CEOs say it all the time: they have a responsibility to “maximize shareholder value.” Fund managers say it too: CEOs have a responsibility to maximize profits for shareholders. That’s the job of a corporation.
But companies have not always seen themselves as serving stockholders first.
The big change began with a professor. At the University of Chicago, economist Milton Friedman (who would later win the Nobel Prize) wrote this in the New York Times Magazine in 1970:
“There is one and only one social responsibility of business — to use its resources and engage in activities designed to increase its profits.”
Profits for whom? For shareholders, Friedman wrote.
“Some called it slumpflation,” said Rick Wartzman of the Drucker Institute and author of the upcoming book “The End of Loyalty.” “’Inflump’ was another one that circulated. But most famously it was stagflation.’”This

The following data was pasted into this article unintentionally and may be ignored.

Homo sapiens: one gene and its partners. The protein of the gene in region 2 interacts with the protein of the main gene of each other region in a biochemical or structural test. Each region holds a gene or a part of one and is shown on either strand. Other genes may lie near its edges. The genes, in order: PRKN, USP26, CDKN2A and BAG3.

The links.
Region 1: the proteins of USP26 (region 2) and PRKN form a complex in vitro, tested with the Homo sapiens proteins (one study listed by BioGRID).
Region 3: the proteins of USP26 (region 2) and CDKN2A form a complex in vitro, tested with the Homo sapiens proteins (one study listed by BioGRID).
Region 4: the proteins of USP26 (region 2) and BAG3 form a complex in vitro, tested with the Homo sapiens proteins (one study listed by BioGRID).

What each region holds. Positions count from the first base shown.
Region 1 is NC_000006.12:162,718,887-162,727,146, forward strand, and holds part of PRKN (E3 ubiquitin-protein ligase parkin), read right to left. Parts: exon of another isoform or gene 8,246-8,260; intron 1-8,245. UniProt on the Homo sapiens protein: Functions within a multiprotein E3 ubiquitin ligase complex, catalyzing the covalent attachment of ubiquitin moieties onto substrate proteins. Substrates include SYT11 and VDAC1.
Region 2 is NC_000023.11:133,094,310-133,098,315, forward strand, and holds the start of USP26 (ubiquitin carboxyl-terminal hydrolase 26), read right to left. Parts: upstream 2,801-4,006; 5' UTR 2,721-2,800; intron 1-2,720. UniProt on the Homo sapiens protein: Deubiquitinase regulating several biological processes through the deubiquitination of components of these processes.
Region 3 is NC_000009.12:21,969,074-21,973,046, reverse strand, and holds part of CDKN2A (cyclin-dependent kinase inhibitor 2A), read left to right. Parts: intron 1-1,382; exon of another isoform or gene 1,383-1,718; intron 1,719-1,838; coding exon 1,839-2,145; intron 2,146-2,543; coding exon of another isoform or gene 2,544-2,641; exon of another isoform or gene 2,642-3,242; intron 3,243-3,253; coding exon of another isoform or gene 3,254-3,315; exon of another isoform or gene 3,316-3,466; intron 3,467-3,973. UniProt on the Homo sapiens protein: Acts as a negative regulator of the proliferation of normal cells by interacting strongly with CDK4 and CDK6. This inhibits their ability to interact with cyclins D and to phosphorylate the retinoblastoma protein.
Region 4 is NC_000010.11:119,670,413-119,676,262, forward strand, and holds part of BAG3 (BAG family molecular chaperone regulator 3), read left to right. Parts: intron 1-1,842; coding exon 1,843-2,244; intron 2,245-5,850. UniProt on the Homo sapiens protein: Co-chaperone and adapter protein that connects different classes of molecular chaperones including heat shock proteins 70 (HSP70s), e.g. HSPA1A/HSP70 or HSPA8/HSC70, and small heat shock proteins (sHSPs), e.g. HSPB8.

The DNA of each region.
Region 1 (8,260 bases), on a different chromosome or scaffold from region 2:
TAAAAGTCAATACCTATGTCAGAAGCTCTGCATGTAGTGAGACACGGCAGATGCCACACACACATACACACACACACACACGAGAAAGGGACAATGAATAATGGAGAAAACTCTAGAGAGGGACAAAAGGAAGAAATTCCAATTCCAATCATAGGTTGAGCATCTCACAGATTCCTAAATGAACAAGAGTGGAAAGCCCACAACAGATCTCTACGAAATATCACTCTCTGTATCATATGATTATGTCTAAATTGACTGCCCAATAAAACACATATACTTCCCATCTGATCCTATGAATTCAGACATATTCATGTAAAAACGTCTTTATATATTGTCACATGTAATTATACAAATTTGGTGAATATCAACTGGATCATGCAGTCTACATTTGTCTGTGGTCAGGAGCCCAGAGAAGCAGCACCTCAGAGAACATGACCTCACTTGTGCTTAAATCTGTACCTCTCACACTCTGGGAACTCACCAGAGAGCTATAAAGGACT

was a new idea that began to take root. Throughout the decade of the ’70s, the old postwar business model was crumbling under pressure from inflation and weak growth.
The downturn exposed American companies as uncompetitive in an increasingly global environment.
“Many companies had gotten fat and lazy during the ‘golden age of American business,'” Wartzman said. “We just didn’t see the seams starting to come apart until the late ’60s and early ’70s.”